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Book Review: Eleanor Roosevelt’s Life of Soul Searching and Self Discovery by Ann Atkins

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Eleanor Roosevelt’s Life of Soul Searching and Self Discovery: From Depression and Betrayal to “First Lady of the World” by Ann Atkins is a brief biography of the first lady aimed at the young adults (YA) crowd. The book is a first in a series called “Flash Biography.”

The book starts by describing Eleanor’s tribulations during her upbringing and leads into her courtship with future president Franklin Roosevelt. While Eleanor loved Franklin, she had to deal with her mother-in-law and her husband’s philandering.

The book describes how Eleanor won herself many fans using decorum in tough situations and compassion where very few could find any. Her constant struggle for social justice transformed the mild-mannered girl into a feisty woman whom history remembers in her own right.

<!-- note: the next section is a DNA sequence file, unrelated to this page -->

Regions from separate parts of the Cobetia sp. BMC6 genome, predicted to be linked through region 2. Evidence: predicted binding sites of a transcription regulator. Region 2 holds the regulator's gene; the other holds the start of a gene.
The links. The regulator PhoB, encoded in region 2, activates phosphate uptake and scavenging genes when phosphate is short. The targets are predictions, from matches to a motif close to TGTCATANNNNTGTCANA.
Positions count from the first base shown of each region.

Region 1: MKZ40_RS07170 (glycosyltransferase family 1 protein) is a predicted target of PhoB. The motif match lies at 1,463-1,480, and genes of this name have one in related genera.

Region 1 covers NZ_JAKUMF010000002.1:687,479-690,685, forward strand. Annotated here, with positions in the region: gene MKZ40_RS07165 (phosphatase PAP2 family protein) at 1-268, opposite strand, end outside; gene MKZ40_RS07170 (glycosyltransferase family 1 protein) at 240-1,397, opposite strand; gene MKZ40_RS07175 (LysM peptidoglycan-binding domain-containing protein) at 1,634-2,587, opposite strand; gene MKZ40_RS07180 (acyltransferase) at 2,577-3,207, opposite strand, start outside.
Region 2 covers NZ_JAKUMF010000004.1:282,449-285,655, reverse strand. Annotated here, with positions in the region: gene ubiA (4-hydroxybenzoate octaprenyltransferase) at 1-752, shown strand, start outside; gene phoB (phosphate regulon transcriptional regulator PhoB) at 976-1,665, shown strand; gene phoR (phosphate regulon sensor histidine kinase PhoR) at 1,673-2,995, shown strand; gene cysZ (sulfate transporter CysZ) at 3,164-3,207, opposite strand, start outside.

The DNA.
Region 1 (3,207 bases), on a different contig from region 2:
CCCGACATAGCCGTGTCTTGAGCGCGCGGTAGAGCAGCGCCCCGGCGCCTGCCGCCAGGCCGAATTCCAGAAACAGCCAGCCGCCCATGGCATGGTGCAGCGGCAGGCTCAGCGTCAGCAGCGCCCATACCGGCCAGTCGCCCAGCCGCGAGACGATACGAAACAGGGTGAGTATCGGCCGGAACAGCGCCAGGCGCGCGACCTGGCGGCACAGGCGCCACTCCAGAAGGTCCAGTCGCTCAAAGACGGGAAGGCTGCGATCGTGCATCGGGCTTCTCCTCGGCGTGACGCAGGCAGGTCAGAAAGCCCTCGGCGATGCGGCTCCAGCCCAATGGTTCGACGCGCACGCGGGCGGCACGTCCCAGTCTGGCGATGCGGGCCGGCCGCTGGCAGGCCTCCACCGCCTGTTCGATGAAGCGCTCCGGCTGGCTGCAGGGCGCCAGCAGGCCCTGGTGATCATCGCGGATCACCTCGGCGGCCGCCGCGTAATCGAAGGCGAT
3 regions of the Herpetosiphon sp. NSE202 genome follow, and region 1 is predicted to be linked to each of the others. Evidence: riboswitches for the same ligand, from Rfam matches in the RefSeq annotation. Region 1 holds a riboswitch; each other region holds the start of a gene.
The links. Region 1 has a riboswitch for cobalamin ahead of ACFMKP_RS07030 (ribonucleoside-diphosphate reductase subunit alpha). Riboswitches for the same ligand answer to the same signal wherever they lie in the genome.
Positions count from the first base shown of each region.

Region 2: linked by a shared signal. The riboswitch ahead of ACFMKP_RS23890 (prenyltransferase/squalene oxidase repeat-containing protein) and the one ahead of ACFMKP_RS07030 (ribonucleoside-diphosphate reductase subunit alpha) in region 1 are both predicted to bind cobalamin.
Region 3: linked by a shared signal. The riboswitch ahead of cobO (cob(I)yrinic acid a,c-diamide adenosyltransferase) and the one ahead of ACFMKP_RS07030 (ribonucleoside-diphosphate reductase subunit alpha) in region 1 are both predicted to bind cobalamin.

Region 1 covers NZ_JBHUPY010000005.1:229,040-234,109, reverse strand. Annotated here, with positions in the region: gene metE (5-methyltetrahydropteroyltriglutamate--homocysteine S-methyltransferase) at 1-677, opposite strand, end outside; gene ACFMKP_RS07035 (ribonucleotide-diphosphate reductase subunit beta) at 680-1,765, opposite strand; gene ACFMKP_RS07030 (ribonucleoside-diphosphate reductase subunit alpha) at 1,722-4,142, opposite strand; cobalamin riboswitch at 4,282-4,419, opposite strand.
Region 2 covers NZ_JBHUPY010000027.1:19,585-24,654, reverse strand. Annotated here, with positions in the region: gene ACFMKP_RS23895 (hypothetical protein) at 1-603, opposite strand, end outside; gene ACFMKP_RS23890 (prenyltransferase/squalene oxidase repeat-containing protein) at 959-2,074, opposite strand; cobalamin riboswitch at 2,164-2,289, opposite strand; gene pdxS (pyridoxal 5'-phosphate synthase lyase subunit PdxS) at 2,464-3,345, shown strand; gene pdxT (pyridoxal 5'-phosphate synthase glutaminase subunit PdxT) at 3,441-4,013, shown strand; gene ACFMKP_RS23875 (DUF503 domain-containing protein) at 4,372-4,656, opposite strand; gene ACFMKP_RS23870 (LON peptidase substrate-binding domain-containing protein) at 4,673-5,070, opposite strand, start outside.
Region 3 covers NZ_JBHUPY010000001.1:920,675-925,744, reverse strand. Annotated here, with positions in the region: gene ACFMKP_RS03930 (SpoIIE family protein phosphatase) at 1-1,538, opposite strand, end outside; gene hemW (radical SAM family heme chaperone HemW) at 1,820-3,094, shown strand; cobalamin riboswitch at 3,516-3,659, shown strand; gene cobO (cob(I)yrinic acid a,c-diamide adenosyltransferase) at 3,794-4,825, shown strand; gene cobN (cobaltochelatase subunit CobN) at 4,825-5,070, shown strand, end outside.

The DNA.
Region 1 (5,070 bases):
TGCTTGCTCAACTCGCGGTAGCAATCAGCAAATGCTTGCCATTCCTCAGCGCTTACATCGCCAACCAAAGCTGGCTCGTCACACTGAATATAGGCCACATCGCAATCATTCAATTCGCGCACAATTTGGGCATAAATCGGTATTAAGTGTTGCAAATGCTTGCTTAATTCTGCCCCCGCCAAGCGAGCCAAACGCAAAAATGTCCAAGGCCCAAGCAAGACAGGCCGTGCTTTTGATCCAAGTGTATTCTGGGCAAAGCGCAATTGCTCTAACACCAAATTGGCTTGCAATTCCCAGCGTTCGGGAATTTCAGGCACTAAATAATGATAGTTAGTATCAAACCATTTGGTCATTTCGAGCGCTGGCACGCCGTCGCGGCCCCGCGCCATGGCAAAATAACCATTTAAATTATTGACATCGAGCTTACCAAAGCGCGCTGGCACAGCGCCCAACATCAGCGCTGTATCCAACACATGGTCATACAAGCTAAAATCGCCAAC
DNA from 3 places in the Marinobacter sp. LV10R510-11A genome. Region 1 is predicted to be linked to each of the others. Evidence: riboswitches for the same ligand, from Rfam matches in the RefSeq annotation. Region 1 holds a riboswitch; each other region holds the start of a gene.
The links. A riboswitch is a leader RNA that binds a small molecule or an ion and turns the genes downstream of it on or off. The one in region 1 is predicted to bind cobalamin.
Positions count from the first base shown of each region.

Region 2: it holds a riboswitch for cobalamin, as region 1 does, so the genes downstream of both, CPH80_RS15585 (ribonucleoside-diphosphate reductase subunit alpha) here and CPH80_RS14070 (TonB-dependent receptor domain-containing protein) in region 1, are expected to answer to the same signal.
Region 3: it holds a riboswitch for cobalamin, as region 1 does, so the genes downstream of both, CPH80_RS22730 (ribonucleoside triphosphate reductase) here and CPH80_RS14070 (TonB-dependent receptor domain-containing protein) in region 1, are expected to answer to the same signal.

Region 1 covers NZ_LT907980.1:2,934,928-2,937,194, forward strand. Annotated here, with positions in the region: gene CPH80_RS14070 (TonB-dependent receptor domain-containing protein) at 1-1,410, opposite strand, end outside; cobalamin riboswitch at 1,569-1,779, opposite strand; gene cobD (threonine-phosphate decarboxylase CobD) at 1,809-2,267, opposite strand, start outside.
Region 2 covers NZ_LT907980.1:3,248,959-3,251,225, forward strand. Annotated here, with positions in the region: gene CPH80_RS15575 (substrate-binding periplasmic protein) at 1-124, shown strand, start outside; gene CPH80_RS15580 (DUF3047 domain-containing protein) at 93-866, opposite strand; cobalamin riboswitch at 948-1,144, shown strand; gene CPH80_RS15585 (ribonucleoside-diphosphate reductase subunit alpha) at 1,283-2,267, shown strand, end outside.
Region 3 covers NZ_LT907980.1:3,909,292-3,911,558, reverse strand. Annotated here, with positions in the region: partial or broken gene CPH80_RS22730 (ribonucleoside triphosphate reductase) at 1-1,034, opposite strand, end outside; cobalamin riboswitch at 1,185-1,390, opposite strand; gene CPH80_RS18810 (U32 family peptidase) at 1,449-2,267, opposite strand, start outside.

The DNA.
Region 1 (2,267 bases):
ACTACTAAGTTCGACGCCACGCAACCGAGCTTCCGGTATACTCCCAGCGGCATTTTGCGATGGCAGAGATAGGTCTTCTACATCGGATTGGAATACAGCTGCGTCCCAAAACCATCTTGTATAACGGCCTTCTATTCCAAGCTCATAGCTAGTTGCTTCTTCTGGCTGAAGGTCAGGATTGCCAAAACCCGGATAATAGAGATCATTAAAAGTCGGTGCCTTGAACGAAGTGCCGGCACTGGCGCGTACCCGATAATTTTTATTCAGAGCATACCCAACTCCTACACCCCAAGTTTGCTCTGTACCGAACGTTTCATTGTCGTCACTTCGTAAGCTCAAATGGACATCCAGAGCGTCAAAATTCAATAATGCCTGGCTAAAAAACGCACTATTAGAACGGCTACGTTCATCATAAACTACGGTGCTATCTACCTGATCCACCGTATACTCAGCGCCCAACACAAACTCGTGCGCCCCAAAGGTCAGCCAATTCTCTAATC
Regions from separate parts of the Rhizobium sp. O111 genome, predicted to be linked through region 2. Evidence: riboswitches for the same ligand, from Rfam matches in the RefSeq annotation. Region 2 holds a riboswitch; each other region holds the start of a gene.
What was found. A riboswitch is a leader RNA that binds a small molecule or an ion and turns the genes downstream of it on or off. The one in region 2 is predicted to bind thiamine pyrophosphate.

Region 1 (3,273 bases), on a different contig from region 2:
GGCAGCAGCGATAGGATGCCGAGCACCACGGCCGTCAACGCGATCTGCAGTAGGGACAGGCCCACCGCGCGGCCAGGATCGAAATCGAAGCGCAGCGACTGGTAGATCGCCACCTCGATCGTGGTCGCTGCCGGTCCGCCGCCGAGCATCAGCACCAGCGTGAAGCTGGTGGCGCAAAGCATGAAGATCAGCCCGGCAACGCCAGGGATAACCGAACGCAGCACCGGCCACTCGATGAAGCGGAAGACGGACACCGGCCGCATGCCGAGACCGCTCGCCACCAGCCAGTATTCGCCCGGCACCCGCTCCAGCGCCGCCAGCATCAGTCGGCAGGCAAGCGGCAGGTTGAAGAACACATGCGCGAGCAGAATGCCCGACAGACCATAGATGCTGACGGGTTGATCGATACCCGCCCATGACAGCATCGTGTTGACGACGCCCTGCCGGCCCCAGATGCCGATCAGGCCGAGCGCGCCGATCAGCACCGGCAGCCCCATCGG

Eleanor Roosevelt’s Life has some good points to ponder while telling a good story. It is divided into several parts, each one starting with a “Context and Comments” section in which Ms. Atkins provides some general background about the era. The parts conclude with “Reflections for the Reader” sections in which Ms. Atkins provides some general thoughts and reflections about the historical times in comparison with today’s world.

At first I didn’t know what to think of the “Context and Comments” and “Reflections for the Reader” sections but, keeping the audience in mind, I came to like them. Those sections made the book relevant and history fun.

I liked the book; even though it certainly isn’t an encompassing biography (and clearly isn’t meant to be), it was well researched and written. The book is peppered with quotes from Mrs. Roosevelt, which were hard for me to read because of the curvy font in which they are printed, but I certainly got the gist.

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